Mark Murray wrote:
> > > Asynchonous reseeding _improves_ the situation; the attacker cannot force
> > > it to any degree of accuracy, and if he has the odds stacked heavily against
> > > him that each 256-bits of output will have an associated reseed, it makes
> > > his job pretty damn difficult.

This is not correct for a variety of reasons. But that's all 
fairly theoretical and ... not relevant for the discussion at 

> > What I meant with that point is that the user may get, say an extra few
> > hundred bits out of it with no new entropy before the scheduled reseed
> > task kicks in.
> How does he know which bits are which? His analysis task just got a whole
> lot more difficult.

Again, not entirely correct but not relevant either...

Kris is simply right in that the /dev/random semantics change 
and that more bits can be output by Yarrow than there is entropy 
gathered. *In theory* the complexity of an attack on our Yarrow 
has an upper bound of 2^256 and *in theory* this is less than 
the complexity of an attack on our current /dev/random. This is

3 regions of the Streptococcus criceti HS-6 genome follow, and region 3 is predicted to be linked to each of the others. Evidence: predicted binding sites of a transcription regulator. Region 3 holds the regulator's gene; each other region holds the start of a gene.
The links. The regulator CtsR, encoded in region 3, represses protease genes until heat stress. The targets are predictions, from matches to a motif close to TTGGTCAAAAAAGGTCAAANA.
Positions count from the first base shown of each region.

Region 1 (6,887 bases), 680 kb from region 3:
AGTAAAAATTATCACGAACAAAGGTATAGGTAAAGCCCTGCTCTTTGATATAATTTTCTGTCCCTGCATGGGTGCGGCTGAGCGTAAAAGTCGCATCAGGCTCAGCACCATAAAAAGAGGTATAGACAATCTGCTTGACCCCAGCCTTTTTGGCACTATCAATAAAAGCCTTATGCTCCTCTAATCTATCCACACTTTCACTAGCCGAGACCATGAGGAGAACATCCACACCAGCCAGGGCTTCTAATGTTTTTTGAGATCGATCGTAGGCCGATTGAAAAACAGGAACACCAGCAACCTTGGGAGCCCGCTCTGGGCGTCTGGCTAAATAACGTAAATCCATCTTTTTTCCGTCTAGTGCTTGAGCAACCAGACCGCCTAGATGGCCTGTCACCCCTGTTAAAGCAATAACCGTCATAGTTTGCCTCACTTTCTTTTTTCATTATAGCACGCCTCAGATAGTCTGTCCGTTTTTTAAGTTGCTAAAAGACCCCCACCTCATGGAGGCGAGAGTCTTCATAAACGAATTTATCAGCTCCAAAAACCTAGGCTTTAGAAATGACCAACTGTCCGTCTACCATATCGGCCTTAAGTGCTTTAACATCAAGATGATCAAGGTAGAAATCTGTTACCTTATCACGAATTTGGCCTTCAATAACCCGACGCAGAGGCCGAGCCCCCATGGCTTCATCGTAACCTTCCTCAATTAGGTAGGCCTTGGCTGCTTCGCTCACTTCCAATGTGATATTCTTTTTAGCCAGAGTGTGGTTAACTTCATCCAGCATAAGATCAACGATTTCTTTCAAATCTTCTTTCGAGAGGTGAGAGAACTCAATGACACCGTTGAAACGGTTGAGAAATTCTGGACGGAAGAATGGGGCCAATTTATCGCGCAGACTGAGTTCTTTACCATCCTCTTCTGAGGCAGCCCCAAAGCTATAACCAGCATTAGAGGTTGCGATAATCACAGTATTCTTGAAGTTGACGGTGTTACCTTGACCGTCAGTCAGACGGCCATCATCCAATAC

a hard fact, no way around that.

However, the big question here is not about theory but about
*practicality*. Is Yarrow less secure than /dev/random in 
practice? How does our /dev/random hold up under attack? How 
does Yarrow compare? I think we need to evaluate these practical
questions instead of deep theoretical issues as Yarrow is all 
about practicality.

At a more fundamental level we will need to answer the question:
"Do we need to preserve the current /dev/random semantics or 
can we decide to change 'em? [1]". And how will this affect our
applications *in practice*.

So let's concentrate this discussion on the practical issues
and explain why you think backing /dev/random with Yarrow and
changing the semantics is justifyable or even a good thing.


[1] And, should we decide not to change /dev/random semantics,
    can we still back /dev/random with a modified Yarrow? 
Jeroen C. van Gelderen          o      _     _         _
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